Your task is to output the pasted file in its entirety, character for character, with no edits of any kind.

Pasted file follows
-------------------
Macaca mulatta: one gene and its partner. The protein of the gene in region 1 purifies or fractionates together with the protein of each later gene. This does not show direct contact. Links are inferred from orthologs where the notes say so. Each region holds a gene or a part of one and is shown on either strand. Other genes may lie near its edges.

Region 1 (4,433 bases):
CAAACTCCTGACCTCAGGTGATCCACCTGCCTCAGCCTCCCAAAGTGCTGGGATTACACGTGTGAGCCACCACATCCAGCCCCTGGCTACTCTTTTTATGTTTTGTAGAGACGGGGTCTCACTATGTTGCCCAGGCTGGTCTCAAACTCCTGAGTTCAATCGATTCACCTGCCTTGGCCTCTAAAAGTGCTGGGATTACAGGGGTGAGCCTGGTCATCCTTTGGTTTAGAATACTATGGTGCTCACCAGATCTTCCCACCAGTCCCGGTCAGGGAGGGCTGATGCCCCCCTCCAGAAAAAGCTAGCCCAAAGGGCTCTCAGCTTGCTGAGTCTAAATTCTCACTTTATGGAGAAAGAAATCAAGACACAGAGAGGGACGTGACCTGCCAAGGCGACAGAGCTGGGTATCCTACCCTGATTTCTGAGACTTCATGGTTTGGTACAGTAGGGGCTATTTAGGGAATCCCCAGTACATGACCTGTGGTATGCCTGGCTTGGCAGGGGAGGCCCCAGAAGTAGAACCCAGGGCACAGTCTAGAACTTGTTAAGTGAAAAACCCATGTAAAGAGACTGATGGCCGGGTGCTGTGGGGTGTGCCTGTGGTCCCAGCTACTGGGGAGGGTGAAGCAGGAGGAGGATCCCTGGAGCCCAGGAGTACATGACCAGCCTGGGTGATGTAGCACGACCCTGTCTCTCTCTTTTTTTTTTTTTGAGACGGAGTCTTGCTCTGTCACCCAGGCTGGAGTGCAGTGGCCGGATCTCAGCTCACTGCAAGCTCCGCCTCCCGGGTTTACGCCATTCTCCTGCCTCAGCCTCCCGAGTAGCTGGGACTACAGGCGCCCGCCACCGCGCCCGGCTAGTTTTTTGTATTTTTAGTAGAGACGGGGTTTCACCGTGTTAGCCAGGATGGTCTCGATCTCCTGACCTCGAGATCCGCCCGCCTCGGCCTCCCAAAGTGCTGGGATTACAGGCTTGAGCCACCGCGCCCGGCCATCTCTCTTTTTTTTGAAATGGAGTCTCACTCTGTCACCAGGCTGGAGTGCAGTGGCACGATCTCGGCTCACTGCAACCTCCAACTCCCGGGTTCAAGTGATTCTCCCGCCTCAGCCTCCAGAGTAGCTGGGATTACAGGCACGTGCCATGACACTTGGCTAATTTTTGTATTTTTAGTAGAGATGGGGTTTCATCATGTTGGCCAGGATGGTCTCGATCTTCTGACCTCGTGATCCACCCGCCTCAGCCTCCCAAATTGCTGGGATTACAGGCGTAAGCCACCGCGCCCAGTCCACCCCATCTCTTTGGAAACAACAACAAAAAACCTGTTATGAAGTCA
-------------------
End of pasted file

Macaca mulatta: one gene and its partner. The protein of the gene in region 1 purifies or fractionates together with the protein of each later gene. This does not show direct contact. Links are inferred from orthologs where the notes say so. Each region holds a gene or a part of one and is shown on either strand. Other genes may lie near its edges.

Region 1 (4,433 bases):
CAAACTCCTGACCTCAGGTGATCCACCTGCCTCAGCCTCCCAAAGTGCTGGGATTACACGTGTGAGCCACCACATCCAGCCCCTGGCTACTCTTTTTATGTTTTGTAGAGACGGGGTCTCACTATGTTGCCCAGGCTGGTCTCAAACTCCTGAGTTCAATCGATTCACCTGCCTTGGCCTCTAAAAGTGCTGGGATTACAGGGGTGAGCCTGGTCATCCTTTGGTTTAGAATACTATGGTGCTCACCAGATCTTCCCACCAGTCCCGGTCAGGGAGGGCTGATGCCCCCCTCCAGAAAAAGCTAGCCCAAAGGGCTCTCAGCTTGCTGAGTCTAAATTCTCACTTTATGGAGAAAGAAATCAAGACACAGAGAGGGACGTGACCTGCCAAGGCGACAGAGCTGGGTATCCTACCCTGATTTCTGAGACTTCATGGTTTGGTACAGTAGGGGCTATTTAGGGAATCCCCAGTACATGACCTGTGGTATGCCTGGCTTGGCAGGGGAGGCCCCAGAAGTAGAACCCAGGGCACAGTCTAGAACTTGTTAAGTGAAAAACCCATGTAAAGAGACTGATGGCCGGGTGCTGTGGGGTGTGCCTGTGGTCCCAGCTACTGGGGAGGGTGAAGCAGGAGGAGGATCCCTGGAGCCCAGGAGTACATGACCAGCCTGGGTGATGTAGCACGACCCTGTCTCTCTCTTTTTTTTTTTTTGAGACGGAGTCTTGCTCTGTCACCCAGGCTGGAGTGCAGTGGCCGGATCTCAGCTCACTGCAAGCTCCGCCTCCCGGGTTTACGCCATTCTCCTGCCTCAGCCTCCCGAGTAGCTGGGACTACAGGCGCCCGCCACCGCGCCCGGCTAGTTTTTTGTATTTTTAGTAGAGACGGGGTTTCACCGTGTTAGCCAGGATGGTCTCGATCTCCTGACCTCGAGATCCGCCCGCCTCGGCCTCCCAAAGTGCTGGGATTACAGGCTTGAGCCACCGCGCCCGGCCATCTCTCTTTTTTTTGAAATGGAGTCTCACTCTGTCACCAGGCTGGAGTGCAGTGGCACGATCTCGGCTCACTGCAACCTCCAACTCCCGGGTTCAAGTGATTCTCCCGCCTCAGCCTCCAGAGTAGCTGGGATTACAGGCACGTGCCATGACACTTGGCTAATTTTTGTATTTTTAGTAGAGATGGGGTTTCATCATGTTGGCCAGGATGGTCTCGATCTTCTGACCTCGTGATCCACCCGCCTCAGCCTCCCAAATTGCTGGGATTACAGGCGTAAGCCACCGCGCCCAGTCCACCCCATCTCTTTGGAAACAACAACAAAAAACCTGTTATGAAGTCA